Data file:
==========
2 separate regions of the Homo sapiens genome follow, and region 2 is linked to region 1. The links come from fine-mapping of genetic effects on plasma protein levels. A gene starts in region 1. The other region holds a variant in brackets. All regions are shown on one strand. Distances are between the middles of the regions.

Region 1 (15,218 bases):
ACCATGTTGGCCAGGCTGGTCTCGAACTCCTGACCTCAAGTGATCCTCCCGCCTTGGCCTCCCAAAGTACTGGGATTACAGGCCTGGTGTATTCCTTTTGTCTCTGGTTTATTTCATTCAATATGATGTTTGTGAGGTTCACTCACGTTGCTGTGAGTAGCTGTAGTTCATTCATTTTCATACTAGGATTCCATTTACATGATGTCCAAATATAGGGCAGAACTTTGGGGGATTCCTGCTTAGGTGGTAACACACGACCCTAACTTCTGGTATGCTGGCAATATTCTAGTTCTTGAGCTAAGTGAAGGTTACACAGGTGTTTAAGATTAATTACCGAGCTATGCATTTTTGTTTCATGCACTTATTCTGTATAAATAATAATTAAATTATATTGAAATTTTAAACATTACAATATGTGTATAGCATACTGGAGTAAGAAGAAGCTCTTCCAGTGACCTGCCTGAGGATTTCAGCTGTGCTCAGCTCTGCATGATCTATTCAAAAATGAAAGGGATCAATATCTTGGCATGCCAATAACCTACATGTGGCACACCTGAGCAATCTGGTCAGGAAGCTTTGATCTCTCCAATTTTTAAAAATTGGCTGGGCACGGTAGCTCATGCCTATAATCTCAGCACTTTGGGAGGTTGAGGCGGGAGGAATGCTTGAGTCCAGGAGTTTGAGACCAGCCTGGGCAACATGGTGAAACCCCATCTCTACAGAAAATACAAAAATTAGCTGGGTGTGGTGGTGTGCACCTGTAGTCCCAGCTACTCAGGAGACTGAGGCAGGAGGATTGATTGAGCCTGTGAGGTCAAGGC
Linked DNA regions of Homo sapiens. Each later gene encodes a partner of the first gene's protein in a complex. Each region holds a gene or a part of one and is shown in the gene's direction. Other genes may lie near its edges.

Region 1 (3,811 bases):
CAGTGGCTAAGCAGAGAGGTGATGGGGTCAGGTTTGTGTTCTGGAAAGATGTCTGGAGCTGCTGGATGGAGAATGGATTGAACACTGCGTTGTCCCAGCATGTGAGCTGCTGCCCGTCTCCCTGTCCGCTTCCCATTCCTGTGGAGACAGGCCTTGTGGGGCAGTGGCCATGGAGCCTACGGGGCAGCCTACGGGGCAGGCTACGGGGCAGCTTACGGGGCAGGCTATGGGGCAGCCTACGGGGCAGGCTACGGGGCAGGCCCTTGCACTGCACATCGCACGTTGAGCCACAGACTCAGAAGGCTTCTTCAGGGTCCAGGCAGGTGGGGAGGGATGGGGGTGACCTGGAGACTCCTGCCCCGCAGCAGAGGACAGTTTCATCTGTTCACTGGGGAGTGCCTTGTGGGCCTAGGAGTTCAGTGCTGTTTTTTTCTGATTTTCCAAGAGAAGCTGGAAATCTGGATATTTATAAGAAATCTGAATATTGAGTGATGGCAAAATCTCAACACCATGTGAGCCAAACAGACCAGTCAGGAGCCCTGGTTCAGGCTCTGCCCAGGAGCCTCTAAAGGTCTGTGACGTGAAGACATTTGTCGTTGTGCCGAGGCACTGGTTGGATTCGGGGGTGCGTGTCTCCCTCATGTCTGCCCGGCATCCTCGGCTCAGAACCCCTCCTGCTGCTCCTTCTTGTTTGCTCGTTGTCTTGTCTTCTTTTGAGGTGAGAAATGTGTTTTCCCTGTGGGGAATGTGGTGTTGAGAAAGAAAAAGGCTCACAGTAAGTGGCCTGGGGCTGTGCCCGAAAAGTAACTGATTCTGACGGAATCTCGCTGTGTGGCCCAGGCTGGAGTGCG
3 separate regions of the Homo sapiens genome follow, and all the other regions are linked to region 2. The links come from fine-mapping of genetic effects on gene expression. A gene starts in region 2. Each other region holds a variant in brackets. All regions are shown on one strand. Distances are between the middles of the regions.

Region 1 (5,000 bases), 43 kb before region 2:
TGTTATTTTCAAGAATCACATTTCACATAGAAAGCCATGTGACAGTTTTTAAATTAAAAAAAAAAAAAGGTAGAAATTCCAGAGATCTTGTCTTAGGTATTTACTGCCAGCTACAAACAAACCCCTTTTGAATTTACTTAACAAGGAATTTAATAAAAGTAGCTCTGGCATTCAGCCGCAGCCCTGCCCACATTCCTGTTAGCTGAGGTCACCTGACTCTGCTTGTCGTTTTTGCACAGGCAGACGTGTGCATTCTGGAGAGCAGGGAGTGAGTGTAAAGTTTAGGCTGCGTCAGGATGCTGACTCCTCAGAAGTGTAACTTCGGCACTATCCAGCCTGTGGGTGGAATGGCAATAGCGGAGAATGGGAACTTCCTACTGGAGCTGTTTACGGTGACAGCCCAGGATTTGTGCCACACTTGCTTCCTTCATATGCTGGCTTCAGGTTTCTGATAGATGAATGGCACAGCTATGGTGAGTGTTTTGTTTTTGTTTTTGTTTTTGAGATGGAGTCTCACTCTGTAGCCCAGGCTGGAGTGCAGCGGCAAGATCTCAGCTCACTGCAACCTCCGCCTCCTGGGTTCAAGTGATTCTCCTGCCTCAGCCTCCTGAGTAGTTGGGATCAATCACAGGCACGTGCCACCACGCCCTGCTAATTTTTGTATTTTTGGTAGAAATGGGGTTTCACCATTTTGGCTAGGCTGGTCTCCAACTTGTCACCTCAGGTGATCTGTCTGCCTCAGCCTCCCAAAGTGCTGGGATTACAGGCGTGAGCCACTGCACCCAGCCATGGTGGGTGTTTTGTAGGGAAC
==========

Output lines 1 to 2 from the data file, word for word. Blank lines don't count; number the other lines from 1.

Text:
2 separate regions of the Homo sapiens genome follow, and region 2 is linked to region 1. The links come from fine-mapping of genetic effects on plasma protein levels. A gene starts in region 1. The other region holds a variant in brackets. All regions are shown on one strand. Distances are between the middles of the regions.

Region 1 (15,218 bases):